We've received gifts-in-kind from Terrell Wong at Stone's Throw, 3C Carpentry (Carlo Terzi), Jimenez Carpentry, and friendly support from neighbours. Of course, Fourth Pig Workers Co-Op have provided excellent carpentry services throughout. We've also had strong support from our metal roofer Heritage Tinsmiths, who waived a significant cancellation fee when we ran into some timing and other issues.
And we've had another volunteer added to our list of observers and helpers.
PV Master and DTE Solar have been excellent as well. - Plugs for you all!
Our solar PV installation is shaping up. One of the issues was the load side electrical service which must be in place first. We really wanted to avoid an ugly overhead service to the building (where birds sit and poop on cars), and the balcony on the south-w corner made it even worse (electrical lines must stay well clear of openable windows and balconies). It also results in these plastic conduits running all over your side facade. We'd been working with Toronto Hydro since quite a long time ago to get an underground service to the building - but costs and timing were major issues. They request $1000 to make a drawing, plus $6000 to $12,000 for the actual work, and 3 months lead time. Like everyone else, we ended up having no time or money for this, so we placed our own hydro pole at the corner of our property and made our own underground service to our own pole. From there it is a short 15' overhead run to the city's pole. One of the design considerations with utility rooms is the following: On a corner house in the city, you often will have additional choice as to which side of the property the service comes from, as in our case. With the new smart meters, the electric company is less concerned with mounting the meters close to the front of the house - although it is still preferred. Mid-span connections are also possible - so there was ample choice for us. I found out it is even possible to have the main service attached to our detached garage - and have the house fed from the garage rather than vice versa. However, getting the service to the electrical panel was tricky because we wanted the electrical/utility room on the north side (back of the house), since it is a room without windows - this location was the furthest from the possible meter locations. During the concrete wall stage, we placed a 2" conduit in the ground around the building from the electrical room to the anticipated meter location - a run of about 50'. Later, we dug up the ends of this conduit and routed it into/onto the building exactly where the meter and panels would be. Connection costs to the city for electricity are minimal (currently the standard price for a permanent connection is $850). We paid $1500 for the pole installed, and another $1300 to run the service to the pole, including trenching, conduit, wire, weatherhead, etc.) While I'm not thrilled to see another pole in the neighbourhood, I do hope that one day, I can work with hydro to extend our underground service right up to their pole and do away with ours.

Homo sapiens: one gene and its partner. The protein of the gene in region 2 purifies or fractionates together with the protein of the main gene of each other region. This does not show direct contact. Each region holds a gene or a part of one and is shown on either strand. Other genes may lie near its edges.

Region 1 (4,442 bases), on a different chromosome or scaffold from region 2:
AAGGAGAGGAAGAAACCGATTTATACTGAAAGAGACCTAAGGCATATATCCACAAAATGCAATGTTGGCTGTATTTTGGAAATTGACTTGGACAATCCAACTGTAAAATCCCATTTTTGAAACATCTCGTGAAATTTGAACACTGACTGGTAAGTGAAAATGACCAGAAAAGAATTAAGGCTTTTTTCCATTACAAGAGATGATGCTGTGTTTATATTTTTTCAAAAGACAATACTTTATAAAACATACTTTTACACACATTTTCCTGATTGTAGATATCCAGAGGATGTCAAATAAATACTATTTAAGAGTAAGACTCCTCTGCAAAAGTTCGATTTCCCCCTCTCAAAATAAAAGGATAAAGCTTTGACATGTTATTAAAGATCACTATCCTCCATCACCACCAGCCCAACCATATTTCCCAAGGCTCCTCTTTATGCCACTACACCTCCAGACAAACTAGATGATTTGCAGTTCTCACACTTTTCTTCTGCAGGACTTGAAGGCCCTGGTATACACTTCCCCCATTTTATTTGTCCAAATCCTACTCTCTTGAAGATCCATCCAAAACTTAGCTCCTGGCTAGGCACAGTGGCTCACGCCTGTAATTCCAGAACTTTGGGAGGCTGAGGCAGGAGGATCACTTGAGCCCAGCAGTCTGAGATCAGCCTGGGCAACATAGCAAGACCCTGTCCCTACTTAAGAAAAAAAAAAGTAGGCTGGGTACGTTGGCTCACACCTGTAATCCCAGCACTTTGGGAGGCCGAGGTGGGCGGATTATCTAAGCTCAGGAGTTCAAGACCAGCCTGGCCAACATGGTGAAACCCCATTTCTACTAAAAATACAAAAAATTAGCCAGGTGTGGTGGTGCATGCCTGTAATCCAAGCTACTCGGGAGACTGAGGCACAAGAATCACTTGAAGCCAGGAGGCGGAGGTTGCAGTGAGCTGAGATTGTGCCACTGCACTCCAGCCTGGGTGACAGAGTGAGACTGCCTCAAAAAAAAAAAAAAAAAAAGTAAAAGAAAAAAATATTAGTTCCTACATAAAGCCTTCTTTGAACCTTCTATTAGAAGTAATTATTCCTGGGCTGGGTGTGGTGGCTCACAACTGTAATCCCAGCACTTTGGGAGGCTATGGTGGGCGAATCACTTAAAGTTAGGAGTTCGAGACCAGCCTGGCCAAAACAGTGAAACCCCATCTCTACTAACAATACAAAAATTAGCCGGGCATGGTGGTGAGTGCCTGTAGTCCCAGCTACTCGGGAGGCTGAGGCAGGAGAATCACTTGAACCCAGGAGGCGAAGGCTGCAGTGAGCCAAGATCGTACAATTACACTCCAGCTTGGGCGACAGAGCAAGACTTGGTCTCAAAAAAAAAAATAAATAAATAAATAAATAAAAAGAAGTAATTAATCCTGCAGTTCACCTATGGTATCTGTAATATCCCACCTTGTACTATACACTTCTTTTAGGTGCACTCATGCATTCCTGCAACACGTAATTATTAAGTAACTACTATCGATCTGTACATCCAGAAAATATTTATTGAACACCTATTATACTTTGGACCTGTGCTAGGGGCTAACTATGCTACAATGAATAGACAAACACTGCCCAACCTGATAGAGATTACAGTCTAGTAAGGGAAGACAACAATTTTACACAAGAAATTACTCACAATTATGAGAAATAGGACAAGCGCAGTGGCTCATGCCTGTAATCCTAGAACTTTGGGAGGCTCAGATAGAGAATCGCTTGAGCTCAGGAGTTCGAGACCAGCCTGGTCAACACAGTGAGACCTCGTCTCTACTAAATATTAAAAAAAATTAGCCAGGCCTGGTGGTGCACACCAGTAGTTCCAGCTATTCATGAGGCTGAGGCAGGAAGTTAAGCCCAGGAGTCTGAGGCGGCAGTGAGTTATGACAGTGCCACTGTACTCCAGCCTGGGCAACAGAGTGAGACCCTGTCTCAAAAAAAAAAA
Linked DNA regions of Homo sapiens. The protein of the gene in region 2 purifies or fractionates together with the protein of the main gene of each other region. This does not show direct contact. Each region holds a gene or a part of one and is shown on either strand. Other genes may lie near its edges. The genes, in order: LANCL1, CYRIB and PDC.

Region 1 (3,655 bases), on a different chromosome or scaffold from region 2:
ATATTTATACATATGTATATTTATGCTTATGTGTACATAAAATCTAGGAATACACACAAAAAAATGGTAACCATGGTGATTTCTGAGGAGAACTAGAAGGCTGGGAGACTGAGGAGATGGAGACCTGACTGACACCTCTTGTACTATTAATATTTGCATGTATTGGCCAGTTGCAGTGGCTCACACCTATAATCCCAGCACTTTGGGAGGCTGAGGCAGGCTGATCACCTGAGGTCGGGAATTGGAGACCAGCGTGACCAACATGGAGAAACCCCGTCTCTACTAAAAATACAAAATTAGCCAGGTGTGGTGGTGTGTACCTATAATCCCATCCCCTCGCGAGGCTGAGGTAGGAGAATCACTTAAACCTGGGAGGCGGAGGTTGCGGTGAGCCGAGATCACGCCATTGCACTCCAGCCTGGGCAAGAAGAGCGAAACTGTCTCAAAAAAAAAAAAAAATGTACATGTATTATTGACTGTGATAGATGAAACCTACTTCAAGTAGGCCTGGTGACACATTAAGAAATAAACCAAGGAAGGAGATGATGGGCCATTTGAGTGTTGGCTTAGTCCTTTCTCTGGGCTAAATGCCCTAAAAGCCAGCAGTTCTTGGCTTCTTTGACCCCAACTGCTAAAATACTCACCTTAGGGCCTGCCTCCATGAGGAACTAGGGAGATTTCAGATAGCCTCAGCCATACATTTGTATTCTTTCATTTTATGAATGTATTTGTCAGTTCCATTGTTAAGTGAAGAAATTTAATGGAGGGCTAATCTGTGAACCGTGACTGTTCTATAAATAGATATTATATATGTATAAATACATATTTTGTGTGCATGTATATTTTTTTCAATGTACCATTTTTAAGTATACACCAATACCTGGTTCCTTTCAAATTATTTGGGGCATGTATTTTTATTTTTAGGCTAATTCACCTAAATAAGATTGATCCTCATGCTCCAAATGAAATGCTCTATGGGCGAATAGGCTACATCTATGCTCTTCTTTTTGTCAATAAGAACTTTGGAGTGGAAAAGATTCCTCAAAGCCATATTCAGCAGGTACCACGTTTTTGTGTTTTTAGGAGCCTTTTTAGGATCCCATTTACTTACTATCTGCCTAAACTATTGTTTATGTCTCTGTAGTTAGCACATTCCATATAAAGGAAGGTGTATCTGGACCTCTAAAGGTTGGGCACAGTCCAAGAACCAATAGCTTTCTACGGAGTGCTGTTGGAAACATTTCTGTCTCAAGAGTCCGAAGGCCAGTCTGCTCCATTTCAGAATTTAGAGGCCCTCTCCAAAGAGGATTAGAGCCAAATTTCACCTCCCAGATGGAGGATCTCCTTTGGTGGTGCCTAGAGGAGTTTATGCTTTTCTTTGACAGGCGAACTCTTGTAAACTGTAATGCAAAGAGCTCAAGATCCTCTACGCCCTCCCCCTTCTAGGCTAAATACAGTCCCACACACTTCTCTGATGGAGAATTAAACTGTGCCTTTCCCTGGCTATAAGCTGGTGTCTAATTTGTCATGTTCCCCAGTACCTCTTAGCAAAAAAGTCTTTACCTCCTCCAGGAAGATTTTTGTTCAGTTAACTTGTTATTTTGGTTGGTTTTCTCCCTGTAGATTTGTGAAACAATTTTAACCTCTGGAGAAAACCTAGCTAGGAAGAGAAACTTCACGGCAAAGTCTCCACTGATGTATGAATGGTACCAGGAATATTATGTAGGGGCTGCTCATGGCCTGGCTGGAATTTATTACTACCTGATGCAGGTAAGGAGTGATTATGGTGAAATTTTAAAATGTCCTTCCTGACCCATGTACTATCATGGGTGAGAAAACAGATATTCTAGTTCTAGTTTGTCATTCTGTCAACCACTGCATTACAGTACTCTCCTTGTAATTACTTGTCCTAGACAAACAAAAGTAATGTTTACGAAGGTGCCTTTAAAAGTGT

|Hydro Pole Installation: You need to hire a company with this special truck designed for installing hydro poles. In our case, York Power and Lighting. Note the pole length. This was a standard pole of 30'. We needed only about 17.5' out of the ground, so we chopped off 7.5'. burial depth is 5' for this small pole. 4' is ok as well, but I elected for 5'. This was a good thing because the trench up to it stayed open overnight in quite windy weather - I was glad the pole didn't fall down. Minimum height is 16', per Toronto Hydro specs.|
|Lifting up the tall exterior frames. This is 2x8, 16" OC with two rows of blocking and diagonal strapping on the backside. Not quite meeting the tall wall specs in the code, but OK, since it will be thoroughly braced to the 2nd floor assembly when we get the scaffolding up. Lifting it was a piece of cake with a chain fall/lever hoist anchored to a large beam in the cathedral ceiling assy. With the other walls, there was a lack of large beams to anchor to, so we connected to the 1/2" anchor bolts in the concrete wall on the far side of the building.|
|Tall walls and rafter beams in place.|